Early bird tickets for Baltimore’s BEST party on sale now!

Antidepressant studies find low birth-defect risk

The Baltimore Sun

Use of antidepressants by pregnant women doesn't significantly increase the risk of birth defects, with rare exceptions, two studies found.

The overall risk of having a child with a defect increased by less than 1 percent in women on the drugs, including Pfizer Inc.'s Zoloft, GlaxoSmithKline PLC's Paxil and Forest Laboratories Inc.'s Celexa, according to research published today in The New England Journal of Medicine.

As many as one in five pregnant women has symptoms of depression, according to the American Pregnancy Association, a Texas-based nonprofit organization. Depression can lead to premature birth or low-birth-weight babies, and researchers say women need to balance risks and benefits with their doctors in deciding whether to seek treatment with antidepressants.

"If everyone decides that treatment for depression is appropriate and needed during pregnancy, the overall message from this is relatively reassuring," Michael Greene, director of obstetrics at Massachusetts General Hospital in Boston, said yesterday. He wrote an accompanying editorial in the journal.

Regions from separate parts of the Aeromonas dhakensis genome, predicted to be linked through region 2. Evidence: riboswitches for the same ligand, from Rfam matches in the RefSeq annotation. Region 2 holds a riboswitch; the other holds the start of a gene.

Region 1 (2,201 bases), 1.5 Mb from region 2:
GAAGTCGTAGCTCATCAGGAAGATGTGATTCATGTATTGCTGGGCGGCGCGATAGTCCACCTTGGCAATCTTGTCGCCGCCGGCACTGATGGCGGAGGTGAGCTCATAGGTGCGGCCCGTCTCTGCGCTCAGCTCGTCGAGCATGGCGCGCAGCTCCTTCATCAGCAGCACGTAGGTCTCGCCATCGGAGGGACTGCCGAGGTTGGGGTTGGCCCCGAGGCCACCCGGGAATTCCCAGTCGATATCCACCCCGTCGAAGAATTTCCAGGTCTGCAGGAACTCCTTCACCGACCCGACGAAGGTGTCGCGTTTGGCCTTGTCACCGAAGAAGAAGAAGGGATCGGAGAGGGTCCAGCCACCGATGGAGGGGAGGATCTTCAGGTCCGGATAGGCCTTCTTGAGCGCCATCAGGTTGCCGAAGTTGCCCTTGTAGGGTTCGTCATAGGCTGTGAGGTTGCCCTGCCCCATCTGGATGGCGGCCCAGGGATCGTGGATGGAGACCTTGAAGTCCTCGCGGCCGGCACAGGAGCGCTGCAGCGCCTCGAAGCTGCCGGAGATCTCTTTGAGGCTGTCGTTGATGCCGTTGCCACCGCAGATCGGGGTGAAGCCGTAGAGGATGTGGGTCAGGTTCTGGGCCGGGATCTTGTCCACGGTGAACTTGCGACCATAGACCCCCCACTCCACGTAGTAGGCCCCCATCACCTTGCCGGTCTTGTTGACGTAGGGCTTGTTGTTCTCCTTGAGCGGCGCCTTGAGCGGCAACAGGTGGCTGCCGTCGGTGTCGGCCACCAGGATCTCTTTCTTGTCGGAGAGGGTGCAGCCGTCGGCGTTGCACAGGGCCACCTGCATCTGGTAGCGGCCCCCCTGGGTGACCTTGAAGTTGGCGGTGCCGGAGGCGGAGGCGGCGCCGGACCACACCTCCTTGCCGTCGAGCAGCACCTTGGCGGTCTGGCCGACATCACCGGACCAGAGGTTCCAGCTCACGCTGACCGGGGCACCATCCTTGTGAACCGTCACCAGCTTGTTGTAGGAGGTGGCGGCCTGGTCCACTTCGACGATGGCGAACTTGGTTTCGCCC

Individually, Paxil was tied in one of the studies to a defect that affects blood flow to the lungs, while Zoloft was linked to two rare disorders involving defects in the baby's intestines and heart chambers.

Margaret Spinelli, an assistant professor at Columbia University College of Physicians and Surgeons in New York, said that while the new research may make doctors more cautious in prescribing antidepressants, pregnant women with serious depression will still need treatment.

"If the risk of being on a medicine is relatively safer than the illness itself, you are more likely to choose the medication," she said yesterday.

Public health expert Carol Louik, lead author of one study, said: "It's important to keep in perspective that the absolute risks are relatively small. It's a very difficult thing to prove safety. The best we can really do is place an upper bound on what the risk might be."

Copyright © 2019, The Baltimore Sun, a Baltimore Sun Media Group publication | Place an Ad